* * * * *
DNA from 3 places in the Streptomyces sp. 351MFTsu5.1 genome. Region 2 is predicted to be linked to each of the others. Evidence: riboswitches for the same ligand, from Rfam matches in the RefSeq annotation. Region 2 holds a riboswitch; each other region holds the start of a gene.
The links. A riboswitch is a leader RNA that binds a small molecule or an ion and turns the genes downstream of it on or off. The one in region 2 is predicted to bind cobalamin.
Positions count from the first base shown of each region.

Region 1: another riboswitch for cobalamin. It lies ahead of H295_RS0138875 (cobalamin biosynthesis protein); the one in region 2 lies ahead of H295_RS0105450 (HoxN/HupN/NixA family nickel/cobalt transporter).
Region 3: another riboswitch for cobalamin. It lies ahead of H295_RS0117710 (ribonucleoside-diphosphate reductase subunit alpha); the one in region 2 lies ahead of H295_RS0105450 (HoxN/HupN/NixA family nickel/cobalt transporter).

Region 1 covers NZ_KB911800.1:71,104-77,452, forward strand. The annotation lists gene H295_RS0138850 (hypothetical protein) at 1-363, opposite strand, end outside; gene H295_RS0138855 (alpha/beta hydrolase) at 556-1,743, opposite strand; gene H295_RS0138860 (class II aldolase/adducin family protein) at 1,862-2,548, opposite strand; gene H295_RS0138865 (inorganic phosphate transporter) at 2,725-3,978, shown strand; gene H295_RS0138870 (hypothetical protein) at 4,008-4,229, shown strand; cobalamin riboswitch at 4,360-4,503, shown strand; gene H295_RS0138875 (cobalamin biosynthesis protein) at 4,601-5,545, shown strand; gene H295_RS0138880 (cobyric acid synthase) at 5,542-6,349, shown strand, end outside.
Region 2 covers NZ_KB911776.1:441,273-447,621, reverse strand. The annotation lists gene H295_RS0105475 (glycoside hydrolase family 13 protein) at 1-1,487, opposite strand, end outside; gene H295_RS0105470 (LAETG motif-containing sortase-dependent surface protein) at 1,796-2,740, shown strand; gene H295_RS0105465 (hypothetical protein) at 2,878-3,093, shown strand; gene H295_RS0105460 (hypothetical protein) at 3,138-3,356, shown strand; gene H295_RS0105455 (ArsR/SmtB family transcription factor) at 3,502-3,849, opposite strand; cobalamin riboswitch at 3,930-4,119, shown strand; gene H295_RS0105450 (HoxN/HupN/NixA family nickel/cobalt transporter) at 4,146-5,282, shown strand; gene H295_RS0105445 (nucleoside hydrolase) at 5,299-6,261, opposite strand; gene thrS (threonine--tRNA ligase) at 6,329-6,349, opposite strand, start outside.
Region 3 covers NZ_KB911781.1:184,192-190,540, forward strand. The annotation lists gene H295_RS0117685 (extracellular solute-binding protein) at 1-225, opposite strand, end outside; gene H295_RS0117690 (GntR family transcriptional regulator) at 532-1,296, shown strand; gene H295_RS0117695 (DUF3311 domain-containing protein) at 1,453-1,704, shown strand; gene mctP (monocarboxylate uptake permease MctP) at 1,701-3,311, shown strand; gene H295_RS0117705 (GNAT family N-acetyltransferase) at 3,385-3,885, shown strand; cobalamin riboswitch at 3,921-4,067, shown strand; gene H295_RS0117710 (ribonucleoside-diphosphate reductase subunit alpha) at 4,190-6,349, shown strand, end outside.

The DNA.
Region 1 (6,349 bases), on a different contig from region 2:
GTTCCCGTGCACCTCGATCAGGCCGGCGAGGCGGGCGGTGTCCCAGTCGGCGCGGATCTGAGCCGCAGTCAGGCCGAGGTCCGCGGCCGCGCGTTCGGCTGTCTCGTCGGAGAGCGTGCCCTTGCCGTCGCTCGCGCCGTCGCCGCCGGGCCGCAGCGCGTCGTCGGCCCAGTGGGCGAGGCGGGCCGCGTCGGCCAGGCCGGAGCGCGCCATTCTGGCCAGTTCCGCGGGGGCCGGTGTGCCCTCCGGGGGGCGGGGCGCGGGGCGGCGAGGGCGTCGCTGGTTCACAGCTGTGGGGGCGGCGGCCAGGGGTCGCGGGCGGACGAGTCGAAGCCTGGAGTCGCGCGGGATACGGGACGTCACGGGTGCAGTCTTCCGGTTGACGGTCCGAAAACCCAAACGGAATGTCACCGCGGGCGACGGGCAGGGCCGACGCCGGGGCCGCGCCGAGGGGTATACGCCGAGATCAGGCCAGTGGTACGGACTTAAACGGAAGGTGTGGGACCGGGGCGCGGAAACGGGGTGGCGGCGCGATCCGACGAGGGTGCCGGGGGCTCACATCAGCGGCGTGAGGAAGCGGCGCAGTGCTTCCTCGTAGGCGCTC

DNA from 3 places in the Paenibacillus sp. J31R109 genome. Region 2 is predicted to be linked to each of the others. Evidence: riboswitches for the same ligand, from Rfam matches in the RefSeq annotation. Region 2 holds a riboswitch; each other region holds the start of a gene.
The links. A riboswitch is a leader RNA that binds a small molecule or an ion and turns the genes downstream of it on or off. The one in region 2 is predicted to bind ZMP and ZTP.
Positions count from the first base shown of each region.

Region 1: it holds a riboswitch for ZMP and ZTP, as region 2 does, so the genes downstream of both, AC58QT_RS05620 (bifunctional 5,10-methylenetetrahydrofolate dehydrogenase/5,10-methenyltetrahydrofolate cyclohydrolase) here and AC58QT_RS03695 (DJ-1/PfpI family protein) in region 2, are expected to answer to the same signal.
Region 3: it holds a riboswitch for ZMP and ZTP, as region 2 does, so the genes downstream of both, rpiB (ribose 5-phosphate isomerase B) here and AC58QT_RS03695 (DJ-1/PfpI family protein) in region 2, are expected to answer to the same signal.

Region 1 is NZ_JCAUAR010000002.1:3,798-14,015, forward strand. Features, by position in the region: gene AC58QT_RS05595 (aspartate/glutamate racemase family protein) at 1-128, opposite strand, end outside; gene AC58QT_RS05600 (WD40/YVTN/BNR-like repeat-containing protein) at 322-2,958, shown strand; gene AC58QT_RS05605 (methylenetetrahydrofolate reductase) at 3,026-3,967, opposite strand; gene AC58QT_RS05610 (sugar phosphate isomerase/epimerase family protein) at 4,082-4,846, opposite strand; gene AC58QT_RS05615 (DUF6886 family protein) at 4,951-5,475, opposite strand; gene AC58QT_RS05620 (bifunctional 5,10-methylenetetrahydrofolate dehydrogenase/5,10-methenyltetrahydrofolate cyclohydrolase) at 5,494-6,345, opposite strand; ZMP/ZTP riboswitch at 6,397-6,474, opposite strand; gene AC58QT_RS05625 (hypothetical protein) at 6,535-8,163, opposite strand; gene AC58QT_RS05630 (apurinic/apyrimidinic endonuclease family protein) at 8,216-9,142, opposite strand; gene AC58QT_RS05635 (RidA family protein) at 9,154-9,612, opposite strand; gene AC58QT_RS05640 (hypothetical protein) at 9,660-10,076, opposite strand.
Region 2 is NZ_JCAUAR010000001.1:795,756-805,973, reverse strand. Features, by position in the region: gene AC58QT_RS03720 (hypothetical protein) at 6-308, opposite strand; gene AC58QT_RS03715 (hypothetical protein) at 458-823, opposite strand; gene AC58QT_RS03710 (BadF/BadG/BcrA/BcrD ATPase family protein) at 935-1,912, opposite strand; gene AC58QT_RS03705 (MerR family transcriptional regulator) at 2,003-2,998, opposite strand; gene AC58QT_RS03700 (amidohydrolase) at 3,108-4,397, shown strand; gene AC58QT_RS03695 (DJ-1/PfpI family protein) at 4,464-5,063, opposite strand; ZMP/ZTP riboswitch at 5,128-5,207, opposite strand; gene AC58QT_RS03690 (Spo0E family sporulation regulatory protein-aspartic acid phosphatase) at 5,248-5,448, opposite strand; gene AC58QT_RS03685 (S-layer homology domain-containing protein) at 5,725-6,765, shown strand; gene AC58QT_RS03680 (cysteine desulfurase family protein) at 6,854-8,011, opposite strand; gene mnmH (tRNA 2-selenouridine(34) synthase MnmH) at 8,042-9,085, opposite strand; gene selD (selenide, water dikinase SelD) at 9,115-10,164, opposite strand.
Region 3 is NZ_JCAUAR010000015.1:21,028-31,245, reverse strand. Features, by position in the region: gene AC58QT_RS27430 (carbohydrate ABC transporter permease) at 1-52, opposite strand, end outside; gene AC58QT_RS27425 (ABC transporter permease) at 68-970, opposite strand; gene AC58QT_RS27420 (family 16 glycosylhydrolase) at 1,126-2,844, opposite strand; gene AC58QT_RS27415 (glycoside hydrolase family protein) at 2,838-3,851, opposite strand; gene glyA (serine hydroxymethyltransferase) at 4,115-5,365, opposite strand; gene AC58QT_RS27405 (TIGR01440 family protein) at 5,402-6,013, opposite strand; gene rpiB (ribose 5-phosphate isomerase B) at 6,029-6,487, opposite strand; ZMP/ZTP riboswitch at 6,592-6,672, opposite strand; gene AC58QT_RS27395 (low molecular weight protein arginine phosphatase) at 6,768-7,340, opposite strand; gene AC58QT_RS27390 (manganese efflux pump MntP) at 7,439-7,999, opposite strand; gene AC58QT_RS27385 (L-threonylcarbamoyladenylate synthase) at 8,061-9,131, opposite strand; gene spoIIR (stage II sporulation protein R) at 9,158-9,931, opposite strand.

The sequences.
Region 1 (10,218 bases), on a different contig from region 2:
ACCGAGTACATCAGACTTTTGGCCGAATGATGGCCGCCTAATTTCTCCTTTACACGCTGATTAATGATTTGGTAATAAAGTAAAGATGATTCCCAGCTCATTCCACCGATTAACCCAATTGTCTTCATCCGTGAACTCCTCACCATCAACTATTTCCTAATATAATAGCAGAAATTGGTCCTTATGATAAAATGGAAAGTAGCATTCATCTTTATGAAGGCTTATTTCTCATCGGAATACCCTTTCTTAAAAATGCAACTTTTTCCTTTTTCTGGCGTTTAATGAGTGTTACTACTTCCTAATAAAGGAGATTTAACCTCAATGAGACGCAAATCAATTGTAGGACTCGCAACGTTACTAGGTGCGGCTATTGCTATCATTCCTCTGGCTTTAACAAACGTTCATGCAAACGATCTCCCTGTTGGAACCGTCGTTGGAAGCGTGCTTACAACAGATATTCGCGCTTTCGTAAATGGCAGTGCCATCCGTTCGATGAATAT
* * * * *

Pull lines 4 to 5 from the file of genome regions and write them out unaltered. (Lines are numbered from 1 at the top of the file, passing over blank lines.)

Region 1: another riboswitch for cobalamin. It lies ahead of H295_RS0138875 (cobalamin biosynthesis protein); the one in region 2 lies ahead of H295_RS0105450 (HoxN/HupN/NixA family nickel/cobalt transporter).
Region 3: another riboswitch for cobalamin. It lies ahead of H295_RS0117710 (ribonucleoside-diphosphate reductase subunit alpha); the one in region 2 lies ahead of H295_RS0105450 (HoxN/HupN/NixA family nickel/cobalt transporter).